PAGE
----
The National Science Foundation has awarded SUNY Oswego a five-year, $1.2 million grant for a scholarship program to help create a pipeline of science, technology, engineering and math teachers for high-needs school districts. Oswego’s College of Liberal Arts and Sciences and the School of Education worked together on the “Full STEM” grant and will collaborate
Dr. Barbara Palmer Shineman ’65, M ’71, professor emerita of education, sifts through memorabilia of her late husband, Dr. Richard S. Shineman. She finds a card their granddaughter Megan gave Dick for his birthday one year. It reads, “The man who reaches for his star is admired, but the man who helps others reach theirs is loved.”
Dr. John Demidowicz, professor emeritus of Spanish, liked to play a little joke on the first day of class. He would let a golf ball slip out of his pocket and tell the students, in Spanish of course, that he was on the golf course when he remembered he had to teach. “You ruined a great game,” he would say.
Invariably, they would laugh, and that was just what he wanted. “A burst of laughter is like an unexpected quiz, “ he says. “It shows they understand.”
When your résumé includes experiences like standing atop Piez Hall measuring the wind speed as the Blizzard of ’77 rolls in off Lake Ontario, where else would your career take you but before the cameras of The Weather Channel as the Winter Weather Expert?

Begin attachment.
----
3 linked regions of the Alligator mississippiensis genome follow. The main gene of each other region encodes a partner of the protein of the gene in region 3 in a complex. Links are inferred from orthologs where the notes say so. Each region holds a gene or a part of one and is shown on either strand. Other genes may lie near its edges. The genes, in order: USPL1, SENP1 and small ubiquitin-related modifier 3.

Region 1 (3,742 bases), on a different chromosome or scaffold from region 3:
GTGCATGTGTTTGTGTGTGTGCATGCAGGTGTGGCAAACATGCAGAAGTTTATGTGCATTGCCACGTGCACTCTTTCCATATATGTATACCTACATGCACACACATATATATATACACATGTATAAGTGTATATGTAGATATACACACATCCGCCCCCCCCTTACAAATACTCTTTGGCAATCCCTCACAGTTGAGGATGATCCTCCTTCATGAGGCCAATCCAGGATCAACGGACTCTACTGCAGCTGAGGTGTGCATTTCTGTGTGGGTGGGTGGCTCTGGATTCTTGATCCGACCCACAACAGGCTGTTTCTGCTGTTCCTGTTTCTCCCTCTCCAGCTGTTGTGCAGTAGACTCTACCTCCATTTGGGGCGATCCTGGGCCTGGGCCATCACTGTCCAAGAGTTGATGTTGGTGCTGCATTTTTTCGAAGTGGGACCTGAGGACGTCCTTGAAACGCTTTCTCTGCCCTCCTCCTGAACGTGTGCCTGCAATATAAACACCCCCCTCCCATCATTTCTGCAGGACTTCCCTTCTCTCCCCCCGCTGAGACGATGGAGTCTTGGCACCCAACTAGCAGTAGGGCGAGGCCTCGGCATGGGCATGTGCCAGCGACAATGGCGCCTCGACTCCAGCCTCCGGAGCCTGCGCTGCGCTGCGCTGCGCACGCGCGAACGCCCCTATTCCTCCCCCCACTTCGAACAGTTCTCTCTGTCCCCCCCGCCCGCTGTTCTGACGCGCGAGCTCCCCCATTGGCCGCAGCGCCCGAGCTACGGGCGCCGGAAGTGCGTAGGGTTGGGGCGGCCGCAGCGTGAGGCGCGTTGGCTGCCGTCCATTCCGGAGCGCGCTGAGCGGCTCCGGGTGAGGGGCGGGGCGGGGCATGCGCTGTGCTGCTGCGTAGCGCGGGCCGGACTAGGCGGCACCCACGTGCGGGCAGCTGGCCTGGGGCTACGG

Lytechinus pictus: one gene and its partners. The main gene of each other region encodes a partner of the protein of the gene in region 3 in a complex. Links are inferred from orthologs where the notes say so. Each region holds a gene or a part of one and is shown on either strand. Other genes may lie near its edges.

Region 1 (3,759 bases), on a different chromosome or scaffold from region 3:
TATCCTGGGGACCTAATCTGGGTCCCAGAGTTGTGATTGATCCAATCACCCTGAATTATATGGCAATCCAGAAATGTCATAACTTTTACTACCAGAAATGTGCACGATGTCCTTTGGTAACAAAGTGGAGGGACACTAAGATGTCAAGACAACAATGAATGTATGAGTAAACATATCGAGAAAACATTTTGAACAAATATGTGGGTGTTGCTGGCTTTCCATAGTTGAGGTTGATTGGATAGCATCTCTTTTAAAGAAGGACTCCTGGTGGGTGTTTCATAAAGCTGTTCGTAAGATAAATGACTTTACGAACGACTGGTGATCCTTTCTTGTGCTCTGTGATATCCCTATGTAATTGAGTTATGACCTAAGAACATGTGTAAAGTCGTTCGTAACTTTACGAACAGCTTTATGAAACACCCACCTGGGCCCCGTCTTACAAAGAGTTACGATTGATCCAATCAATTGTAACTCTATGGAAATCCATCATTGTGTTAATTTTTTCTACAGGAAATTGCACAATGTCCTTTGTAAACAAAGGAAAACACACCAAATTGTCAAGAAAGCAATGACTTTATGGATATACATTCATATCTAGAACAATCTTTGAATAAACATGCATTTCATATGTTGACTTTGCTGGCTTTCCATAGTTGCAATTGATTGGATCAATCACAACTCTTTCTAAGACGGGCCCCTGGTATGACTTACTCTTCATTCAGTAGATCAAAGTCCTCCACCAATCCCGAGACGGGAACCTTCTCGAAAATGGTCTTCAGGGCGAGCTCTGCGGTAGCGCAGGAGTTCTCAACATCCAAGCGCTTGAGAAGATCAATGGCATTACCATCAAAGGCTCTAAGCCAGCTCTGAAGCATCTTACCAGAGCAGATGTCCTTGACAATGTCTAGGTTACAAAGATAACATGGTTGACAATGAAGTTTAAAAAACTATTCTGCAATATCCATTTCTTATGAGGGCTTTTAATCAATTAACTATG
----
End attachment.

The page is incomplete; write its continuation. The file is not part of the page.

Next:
Luckily Tom Niziol ’77 made it down off that roof safely. Now he draws on his Oswego snow schooling and a 30-year career with the National Weather Service in Buffalo in his role with the country’s premier source for consumer weather information.
When Oswego County BOCES transportation supervisor Kathy Jamerson thinks there might be a bad winter storm ahead, she turns to students at SUNY Oswego for help.
“They’re local, so their forecasts are a little more accurate, a little more specific,“ Jamerson said. “They are really good at pinpointing the very time a storm will go through. Like we’ll be thinking of dismissing at noon, but they’ll say, ‘No. It will be worse at noon than at your regular dismissal time.’”
Corning Glass Technologies Chief Technology Officer and Augustine Silviera Jr. Distinguished Lecture Series speaker Peter Bocko ’75, left, met with students in Snygg Hall chemistry labs during his visit to campus in April. Bocko described a future of “ubiquitous connectivity” fueled by technology and glass that could support computers and applications virtually anywhere. This vision, outlined in the viral video “A Day Made of Glass,” (embedded below) is not without its drawbacks. “The technology is great, but at the same time we need to be responsible,” Bocko said.